Asha, 18-year old student.
She grew up in South London until she was 11 years old and lived in France for a while before coming to Berlin. Asha’s mother is from New Zealand and her father is African-American. It wasn’t always easy to accept her black culture. She went through a long identity crisis before finally accepting herself as she is.
The denial of her Afro-American identity
Being mixed race has never been easy. For a long time, it was common to call “mutt” mixed-race people. Some mixed race may feel like they do not belong to any community, feel like they are apart. For some other, they do not want to be associated with a community.Such is the case of Asha, who for many years did not want to have any connection with the black community, had no want to know more about African-American culture and for looking as much like a white person as possible.
Indeed, she was straightening her hair, avoiding the sun to have a pale complexion. As a younger child, her dream was to become famous; she loved to watch Disney series such as Hannah Montana. However, the famous people were all the same colour, they were all white. One of the factors of identity crisis is lack of representation. This lack of representation causes a feeling of insecurity as if it were not important. The people we want to identify with never look like us.
She was afraid of black people as well; what she used to see in daily life or movies were people wanted by the police, criminals. This negative image, having marked her at a younger age, was inscribed in her subconscious.
But one day she got a light bulb moment when she got closer to her Afro-American family and gradually reconnected with her black identity. The story of one of her relatives that she admires helped her to reconnect with this culture.
Racism does not spare mixed race people
Her Grandfather is one of the people she most admires. While living in segregationist America he often has had to start his life from scratch. He first moved to Indianapolis and then later returned to Atlanta. Then army enlisted him in the war sent him to Italy. He decided to create a band and was successful. He spent his life on stage. Her grandfather kept his spirits up by not letting the segregationist system and racism to bring his dreams to an end. There was nothing to stop him. It is this determination that overcomes all the obstacles Asha admires.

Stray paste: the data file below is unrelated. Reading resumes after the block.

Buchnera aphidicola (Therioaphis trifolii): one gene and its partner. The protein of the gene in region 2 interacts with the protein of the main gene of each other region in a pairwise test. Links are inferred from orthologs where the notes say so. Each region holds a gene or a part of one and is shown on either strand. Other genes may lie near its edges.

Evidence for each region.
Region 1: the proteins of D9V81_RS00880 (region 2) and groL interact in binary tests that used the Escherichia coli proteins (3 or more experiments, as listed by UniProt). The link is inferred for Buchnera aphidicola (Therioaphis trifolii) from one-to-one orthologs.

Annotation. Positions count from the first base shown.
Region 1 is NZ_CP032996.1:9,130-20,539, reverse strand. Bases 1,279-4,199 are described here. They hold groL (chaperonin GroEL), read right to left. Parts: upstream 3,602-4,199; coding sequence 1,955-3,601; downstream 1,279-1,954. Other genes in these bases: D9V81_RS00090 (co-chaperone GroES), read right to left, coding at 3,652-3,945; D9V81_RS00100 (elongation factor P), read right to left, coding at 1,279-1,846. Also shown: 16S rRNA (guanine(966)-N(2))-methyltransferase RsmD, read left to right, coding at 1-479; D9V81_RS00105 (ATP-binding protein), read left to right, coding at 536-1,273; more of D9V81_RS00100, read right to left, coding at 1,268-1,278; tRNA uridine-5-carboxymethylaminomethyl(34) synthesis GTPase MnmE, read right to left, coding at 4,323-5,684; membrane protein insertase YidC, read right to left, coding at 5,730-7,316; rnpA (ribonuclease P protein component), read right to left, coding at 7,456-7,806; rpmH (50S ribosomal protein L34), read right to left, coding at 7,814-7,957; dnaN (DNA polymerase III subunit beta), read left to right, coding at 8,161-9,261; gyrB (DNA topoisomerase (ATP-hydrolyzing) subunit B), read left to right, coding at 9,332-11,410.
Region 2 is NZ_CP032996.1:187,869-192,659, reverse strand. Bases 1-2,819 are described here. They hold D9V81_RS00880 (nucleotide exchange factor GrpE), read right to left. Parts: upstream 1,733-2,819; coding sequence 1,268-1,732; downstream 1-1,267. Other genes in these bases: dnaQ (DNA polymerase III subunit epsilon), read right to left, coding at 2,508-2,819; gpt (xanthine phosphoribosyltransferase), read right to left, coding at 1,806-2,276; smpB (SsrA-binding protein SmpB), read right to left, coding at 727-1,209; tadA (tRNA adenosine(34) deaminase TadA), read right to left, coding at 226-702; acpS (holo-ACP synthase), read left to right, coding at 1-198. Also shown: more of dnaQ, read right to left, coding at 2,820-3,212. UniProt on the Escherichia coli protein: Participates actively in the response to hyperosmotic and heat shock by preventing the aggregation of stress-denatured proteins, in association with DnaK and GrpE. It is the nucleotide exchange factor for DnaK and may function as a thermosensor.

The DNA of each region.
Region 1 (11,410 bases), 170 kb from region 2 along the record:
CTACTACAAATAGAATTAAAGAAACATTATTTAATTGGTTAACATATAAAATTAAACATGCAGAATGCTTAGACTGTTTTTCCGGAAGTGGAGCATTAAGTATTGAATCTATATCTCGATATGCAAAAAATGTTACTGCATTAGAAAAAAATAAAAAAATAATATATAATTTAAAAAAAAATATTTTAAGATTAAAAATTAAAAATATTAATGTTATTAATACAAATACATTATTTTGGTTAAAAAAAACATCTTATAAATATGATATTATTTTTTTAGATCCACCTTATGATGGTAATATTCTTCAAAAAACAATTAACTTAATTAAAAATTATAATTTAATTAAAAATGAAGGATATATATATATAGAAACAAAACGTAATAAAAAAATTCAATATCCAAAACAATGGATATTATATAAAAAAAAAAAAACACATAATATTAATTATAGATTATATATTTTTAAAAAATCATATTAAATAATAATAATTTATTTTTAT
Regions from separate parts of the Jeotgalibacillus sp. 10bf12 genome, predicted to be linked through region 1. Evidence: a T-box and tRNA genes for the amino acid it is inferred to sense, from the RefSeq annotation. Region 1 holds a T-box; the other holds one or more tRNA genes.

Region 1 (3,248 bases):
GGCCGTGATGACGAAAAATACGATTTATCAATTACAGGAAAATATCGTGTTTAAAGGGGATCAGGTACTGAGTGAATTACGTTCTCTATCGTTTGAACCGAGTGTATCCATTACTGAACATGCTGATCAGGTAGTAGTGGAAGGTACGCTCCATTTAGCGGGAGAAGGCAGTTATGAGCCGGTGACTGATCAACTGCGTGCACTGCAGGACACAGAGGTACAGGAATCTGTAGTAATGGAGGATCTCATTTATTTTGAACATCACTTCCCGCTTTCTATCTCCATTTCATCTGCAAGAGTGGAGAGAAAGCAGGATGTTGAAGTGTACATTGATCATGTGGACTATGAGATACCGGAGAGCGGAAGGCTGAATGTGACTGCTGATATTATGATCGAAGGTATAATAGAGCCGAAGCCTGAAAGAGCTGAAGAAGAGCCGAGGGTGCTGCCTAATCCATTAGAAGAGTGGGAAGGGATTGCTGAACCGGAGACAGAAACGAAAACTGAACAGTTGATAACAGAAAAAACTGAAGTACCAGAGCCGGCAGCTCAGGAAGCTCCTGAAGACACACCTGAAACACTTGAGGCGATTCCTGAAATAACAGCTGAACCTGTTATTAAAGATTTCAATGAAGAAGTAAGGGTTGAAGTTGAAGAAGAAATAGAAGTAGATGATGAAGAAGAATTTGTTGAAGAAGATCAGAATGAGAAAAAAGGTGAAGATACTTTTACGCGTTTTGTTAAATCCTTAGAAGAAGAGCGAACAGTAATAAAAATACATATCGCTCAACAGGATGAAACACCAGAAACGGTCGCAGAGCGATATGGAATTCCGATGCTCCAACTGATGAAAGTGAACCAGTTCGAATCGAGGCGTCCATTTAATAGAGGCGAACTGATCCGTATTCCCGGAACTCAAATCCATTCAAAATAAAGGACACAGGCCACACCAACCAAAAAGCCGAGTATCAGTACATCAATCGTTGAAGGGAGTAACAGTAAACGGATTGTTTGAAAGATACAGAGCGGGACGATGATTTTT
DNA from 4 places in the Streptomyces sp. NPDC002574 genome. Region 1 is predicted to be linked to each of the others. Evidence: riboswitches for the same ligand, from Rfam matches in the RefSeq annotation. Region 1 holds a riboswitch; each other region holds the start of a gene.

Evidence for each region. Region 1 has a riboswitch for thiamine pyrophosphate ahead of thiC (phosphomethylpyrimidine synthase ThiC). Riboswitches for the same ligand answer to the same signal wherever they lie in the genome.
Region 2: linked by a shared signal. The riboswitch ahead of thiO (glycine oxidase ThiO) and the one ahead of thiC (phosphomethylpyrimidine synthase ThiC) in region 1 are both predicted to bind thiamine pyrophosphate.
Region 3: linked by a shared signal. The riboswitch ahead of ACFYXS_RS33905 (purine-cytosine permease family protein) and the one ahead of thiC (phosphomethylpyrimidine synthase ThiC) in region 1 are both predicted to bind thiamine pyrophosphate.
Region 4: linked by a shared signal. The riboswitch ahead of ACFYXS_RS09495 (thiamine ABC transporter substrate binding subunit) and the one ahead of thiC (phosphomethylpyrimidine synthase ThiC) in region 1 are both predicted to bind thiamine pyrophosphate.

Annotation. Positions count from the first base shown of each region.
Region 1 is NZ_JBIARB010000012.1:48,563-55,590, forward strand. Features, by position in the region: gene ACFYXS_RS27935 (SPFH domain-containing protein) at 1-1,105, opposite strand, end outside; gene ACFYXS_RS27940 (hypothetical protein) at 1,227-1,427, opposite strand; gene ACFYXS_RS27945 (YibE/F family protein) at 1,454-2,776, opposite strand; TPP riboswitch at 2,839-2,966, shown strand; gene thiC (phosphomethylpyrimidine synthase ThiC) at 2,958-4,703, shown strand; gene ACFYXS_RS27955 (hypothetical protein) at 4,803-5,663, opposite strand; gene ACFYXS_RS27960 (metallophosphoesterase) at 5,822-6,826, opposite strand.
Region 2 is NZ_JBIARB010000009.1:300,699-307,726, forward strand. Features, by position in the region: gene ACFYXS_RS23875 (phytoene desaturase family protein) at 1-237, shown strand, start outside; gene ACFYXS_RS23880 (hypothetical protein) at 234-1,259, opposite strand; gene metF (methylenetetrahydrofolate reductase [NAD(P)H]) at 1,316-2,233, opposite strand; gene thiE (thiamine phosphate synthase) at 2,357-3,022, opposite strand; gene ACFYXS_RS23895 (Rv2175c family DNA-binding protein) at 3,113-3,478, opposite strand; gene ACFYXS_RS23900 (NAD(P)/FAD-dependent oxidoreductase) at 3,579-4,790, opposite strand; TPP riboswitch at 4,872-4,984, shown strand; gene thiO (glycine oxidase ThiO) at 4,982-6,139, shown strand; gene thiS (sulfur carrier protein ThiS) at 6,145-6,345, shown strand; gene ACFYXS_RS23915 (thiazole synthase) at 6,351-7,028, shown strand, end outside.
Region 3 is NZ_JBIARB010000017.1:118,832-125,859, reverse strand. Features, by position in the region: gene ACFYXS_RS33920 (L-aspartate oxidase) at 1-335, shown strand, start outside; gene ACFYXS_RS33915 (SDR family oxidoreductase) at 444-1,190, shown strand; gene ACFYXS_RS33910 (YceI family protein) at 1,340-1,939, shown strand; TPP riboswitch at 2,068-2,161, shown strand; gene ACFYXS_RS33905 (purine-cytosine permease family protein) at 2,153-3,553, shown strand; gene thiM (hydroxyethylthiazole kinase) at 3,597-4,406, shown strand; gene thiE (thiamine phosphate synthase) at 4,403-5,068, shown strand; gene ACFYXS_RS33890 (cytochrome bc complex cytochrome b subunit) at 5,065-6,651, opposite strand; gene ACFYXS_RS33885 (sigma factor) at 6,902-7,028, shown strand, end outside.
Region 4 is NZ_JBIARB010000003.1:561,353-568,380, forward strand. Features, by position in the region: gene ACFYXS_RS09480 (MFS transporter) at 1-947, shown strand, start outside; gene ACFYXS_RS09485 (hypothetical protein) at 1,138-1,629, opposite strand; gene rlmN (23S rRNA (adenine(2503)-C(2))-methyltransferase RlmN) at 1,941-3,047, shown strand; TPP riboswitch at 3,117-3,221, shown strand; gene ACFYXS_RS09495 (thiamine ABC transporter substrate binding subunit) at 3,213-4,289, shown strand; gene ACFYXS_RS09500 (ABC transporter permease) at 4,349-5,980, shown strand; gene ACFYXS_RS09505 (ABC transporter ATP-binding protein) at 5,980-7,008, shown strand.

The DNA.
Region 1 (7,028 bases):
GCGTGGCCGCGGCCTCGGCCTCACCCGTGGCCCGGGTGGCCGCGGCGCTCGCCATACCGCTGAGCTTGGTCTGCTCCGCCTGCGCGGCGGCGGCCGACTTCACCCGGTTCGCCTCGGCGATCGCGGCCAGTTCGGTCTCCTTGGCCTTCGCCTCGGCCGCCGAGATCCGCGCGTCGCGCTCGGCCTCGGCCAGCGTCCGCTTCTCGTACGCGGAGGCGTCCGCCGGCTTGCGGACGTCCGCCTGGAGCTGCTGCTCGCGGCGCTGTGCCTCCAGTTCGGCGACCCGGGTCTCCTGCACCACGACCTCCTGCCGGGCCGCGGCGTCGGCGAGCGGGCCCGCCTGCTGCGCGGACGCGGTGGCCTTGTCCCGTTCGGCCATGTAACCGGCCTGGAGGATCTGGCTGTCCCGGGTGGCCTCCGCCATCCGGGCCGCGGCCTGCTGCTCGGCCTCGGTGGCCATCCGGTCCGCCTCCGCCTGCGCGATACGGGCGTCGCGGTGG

By learning more about her grandfather’s history, she became more and more interested in African-American history, participating in events. She is in regular contact with her African-American relatives. Through her discovery of this story, she remained shocked and moved for a while.
Though the connection with his black identity is not without obstacles. Begin with some people in the black community who do not consider her to be part of the community. According to them, she is a mixed race and enjoys some privileges because she does not experience the same level of racism and discrimination. She disagrees because her father’s experience has proven that no matter he has a white parent, he has suffered. His classmates were constantly bullying him, he could not be on the same bus as them.
One should not undermine problems faced by mixed race people. She had been called with her father “darkies” when they were in New Zealand or “mutt” with her sister when she detailed her ethnicity. But it shouldn’t happen if we were truly “civilized”.
And the color is also a problem when it comes to love.
She’s been with her boyfriend for a year now. He’s German. They love each other and have introduced themselves to their families. On Asha’s family side it went well, which we can’t say for her boyfriend’s family. When she first met them, they were cordial. But little by little, his parents became more and more closed minded.
She ended up at a family dinner with a nazi uncle. He was being politically correct with her, didn’t make any inappropriate comments. But she doesn’t find it normal for the family to accept her for dinner, mm by not sharing her ideas. And especially when she is at her boyfriend’s house. It would never happen in her own family.
One day she came early to her boyfriend’s parents’ house, alone, rang at the door but they wouldn’t let her in.
Then another day, her boyfriend lost his cell phone. The eyes turned to Asha and her parents asked her if she had not taken her cell phone.All these examples show the closed-mindedness of her parents, the prejudices that lead to people of color.She almost feels guilty for having made her boyfriend open his eyes. The relationship with his parents today has improved, they are okay. But it is not yet on the agenda to come to his parent’s house and say hello.
In the future, Asha hopes to be an influential person to counter the misrepresentation of black people.And also to talk about the problems that mixed race people face because, according to her, few talks about them. An 18-year-old woman, who faces the difficulties of her love relationship and ignorance of people, a way for her to make a change.